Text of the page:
So we can deploy this hidden Note field in our sandbox solution, and that way, the TextField value will be a well-known value as well.

Note: When SharePoint deploys the Elements.xml file with our 2 fields: MM and Note field, it follows a sequential order, for this reason, is a requirement that the Note field is before in the Elements.xml than the Taxonomy field. If not, when SP create the Taxonomy field, he won’t find the TextField ID because is not provisioned yet. You won’t get an error, but SP will create its own Note field, and the Taxonomy field will not be mapped correctly.

The only field that we can’t assign by ourselves and will change from one Office 365 tenant to other is the SspId, but later will talk a little more about it.

Now, we are going to see how we can deploy our Taxonomy, and set fixed GUIDs for TermSets and Terms. To achieve this, I think the best approach is to write some CSOM code in a power shell script, which we will run as a part of the deployment. I usually work with a Taxonomy xml file created using the Power Shell commands from Gary Lapointe ( That way, you can create all your taxonomy in your local environment, and later, export it to an XML file, that will be deployed in the Office 365 tenant using CSOM.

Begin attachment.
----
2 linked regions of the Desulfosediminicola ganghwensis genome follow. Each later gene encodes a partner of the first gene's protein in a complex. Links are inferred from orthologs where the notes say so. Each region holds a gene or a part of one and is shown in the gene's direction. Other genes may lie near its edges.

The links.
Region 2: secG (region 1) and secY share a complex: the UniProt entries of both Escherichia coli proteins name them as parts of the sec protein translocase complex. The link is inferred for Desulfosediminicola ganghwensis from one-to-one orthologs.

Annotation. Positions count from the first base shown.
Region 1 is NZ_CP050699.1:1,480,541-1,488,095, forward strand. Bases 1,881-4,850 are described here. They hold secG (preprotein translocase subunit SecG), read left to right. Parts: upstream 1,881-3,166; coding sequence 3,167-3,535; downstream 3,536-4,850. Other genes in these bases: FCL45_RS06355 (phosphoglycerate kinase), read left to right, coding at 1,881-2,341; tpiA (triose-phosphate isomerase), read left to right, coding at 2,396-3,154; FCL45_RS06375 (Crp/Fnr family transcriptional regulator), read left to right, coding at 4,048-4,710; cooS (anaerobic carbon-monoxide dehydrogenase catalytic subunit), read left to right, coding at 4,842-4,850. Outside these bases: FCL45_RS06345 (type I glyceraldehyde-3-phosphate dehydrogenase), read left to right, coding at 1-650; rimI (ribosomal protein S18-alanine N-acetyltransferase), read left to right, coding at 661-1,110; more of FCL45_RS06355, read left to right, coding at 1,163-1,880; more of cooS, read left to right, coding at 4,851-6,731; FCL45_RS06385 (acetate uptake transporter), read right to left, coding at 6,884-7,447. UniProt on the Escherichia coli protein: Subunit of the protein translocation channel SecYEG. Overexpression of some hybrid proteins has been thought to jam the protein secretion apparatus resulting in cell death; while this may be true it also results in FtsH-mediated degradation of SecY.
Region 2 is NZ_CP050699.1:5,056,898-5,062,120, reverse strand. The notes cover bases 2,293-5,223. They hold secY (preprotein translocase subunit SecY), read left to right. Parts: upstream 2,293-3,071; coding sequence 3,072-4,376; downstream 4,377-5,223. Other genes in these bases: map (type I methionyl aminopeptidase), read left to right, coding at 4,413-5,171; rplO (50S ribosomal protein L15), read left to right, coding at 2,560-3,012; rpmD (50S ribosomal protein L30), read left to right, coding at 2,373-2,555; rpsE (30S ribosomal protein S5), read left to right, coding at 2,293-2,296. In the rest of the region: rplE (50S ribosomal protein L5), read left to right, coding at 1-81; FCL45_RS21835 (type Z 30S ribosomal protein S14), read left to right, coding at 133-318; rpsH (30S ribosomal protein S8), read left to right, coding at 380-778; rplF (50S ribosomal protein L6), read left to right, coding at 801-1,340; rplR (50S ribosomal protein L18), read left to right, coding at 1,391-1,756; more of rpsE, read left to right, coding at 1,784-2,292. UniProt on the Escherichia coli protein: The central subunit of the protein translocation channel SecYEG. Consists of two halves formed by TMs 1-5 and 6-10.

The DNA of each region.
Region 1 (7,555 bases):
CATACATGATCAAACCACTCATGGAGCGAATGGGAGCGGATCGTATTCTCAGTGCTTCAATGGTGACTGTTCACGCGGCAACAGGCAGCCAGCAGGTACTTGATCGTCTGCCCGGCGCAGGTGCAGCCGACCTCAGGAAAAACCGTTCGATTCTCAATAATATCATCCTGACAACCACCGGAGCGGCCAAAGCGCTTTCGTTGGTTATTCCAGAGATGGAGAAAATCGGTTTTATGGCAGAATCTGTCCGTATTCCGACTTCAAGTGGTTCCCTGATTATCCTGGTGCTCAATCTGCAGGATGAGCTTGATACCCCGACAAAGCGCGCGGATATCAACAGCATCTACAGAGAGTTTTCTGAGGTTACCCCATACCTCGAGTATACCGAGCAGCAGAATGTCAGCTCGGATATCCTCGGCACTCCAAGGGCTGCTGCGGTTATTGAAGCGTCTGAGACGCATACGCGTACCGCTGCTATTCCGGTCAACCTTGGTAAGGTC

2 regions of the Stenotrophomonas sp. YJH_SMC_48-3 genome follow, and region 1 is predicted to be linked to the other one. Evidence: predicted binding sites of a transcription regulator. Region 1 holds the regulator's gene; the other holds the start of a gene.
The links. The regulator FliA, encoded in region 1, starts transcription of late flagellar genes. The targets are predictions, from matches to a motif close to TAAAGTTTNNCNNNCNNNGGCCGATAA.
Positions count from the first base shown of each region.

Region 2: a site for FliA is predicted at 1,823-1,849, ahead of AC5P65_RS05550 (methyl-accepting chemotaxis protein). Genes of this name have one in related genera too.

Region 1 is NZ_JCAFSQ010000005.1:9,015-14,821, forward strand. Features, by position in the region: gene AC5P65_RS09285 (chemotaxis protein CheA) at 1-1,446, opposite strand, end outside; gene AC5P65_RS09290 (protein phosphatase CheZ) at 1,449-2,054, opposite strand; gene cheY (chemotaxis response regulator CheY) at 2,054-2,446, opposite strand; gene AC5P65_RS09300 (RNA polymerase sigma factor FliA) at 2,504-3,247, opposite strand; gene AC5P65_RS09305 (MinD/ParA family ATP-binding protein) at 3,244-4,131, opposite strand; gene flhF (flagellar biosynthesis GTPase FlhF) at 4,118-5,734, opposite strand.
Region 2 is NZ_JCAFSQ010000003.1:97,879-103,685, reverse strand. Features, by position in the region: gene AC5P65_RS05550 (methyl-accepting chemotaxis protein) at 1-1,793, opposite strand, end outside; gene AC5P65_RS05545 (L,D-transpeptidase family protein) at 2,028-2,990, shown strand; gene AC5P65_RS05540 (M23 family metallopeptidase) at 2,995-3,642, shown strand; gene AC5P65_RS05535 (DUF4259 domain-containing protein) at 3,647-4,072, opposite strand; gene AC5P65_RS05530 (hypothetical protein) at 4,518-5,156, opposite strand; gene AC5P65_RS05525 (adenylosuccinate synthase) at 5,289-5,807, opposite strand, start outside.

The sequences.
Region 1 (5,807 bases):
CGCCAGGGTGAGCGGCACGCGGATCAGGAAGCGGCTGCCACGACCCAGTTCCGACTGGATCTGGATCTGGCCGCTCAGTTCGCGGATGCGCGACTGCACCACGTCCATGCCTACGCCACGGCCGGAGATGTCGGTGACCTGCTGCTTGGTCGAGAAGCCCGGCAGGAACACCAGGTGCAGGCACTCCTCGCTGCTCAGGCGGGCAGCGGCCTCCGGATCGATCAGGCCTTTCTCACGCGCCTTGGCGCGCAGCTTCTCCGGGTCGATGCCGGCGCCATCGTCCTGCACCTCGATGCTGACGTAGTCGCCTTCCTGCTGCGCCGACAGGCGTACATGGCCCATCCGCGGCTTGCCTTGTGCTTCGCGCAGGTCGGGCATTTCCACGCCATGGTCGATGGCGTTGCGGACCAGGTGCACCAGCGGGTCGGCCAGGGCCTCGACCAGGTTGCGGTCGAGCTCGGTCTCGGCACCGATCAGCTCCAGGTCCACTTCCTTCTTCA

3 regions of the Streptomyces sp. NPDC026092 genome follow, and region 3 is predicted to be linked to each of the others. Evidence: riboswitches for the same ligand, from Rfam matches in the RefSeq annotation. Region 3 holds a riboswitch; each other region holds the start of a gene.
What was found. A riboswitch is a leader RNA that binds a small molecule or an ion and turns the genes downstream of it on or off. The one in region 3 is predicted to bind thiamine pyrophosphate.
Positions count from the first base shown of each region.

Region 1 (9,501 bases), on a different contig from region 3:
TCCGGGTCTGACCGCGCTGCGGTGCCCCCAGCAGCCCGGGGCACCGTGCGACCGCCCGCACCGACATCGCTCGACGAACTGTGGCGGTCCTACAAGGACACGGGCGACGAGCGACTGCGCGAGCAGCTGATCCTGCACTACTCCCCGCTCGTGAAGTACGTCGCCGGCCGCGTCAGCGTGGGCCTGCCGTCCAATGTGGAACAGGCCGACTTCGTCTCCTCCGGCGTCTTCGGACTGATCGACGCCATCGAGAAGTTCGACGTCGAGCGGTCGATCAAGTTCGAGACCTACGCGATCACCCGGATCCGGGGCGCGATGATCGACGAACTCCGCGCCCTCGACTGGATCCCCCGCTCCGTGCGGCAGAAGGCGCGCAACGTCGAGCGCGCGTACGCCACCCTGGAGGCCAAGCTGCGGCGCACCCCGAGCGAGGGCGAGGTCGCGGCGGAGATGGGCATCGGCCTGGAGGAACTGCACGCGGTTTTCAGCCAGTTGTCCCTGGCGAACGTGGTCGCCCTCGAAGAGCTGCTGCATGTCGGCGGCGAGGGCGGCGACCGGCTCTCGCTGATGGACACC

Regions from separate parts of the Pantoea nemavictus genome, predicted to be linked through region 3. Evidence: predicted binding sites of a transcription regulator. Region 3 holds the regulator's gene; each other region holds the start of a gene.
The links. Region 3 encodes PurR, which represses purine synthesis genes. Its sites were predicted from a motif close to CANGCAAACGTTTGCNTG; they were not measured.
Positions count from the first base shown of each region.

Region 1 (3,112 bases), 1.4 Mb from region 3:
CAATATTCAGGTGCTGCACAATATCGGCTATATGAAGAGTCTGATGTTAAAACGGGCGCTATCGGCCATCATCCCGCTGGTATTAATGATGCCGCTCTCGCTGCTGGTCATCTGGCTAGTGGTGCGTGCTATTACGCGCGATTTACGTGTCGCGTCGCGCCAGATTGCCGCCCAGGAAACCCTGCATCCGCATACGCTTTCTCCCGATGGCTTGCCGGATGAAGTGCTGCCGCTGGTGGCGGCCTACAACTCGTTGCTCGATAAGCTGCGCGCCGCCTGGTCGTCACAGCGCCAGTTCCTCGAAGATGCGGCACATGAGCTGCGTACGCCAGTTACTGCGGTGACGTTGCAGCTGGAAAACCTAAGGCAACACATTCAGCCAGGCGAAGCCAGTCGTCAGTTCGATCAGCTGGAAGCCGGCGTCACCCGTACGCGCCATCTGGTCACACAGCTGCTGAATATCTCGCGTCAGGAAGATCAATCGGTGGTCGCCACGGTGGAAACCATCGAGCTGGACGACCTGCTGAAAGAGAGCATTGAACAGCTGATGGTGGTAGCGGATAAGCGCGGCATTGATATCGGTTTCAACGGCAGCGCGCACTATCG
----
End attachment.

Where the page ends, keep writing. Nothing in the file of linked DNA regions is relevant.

The next code is not complete but shows the path that you can follow to create TermSets and Terms using CSOM inside PowerShell:

# Get the password as a SecureString and load the client libraries

$securePassword = ConvertTo-SecureString $Password -AsPlainText -Force

Add-Type -Path "c:Program FilesCommon Filesmicrosoft sharedWeb Server Extensions15ISAPIMicrosoft.SharePoint.Client.dll"

Add-Type -Path "c:Program FilesCommon Filesmicrosoft sharedWeb Server Extensions15ISAPIMicrosoft.SharePoint.Client.Runtime.dll"

Add-Type -Path "c:Program FilesCommon Filesmicrosoft sharedWeb Server Extensions15ISAPIMicrosoft.SharePoint.Client.Taxonomy.dll"

# Get the client context

$context = New-Object Microsoft.SharePoint.Client.ClientContext($url)

$credentials = New-Object Microsoft.SharePoint.Client.SharePointOnlineCredentials($user, $securePassword)

$context.Credentials = $credentials

# Get the Taxonomy Session and first Term store

$taxonomySession = [Microsoft.SharePoint.Client.Taxonomy.TaxonomySession]::GetTaxonomySession($context);




$termStores = $taxonomySession.TermStores



$termStore = $termStores[0]


# Create a Group

$group = $termStore.CreateGroup($name, $groupGuid);



# Create a Term Set

$termSet = $group.CreateTermSet($name, $id, $termStore.DefaultLanguage);

# Create a Term

$term = $termSet.CreateTerm($name, $lcid, $id);

Well, as I said before, we still have a disadvantage. If we have different environments and Office 365 tenants (test, production…) we have to change manually the SspId before creating the WSP file in every Managed metadata field, which can be hard in some scenarios, but remember, in my opinion is still better than force the user to create all the Taxonomy fields manually on each site collection. Anyway, I’m so lucky for working with Chris O’brien who has solved this inconvenient using MSBuild, and I’m sure will blog about it very short. I will update this article linking Chris’ blog.

Hope it helps, and let me know any comment.

Luis Manez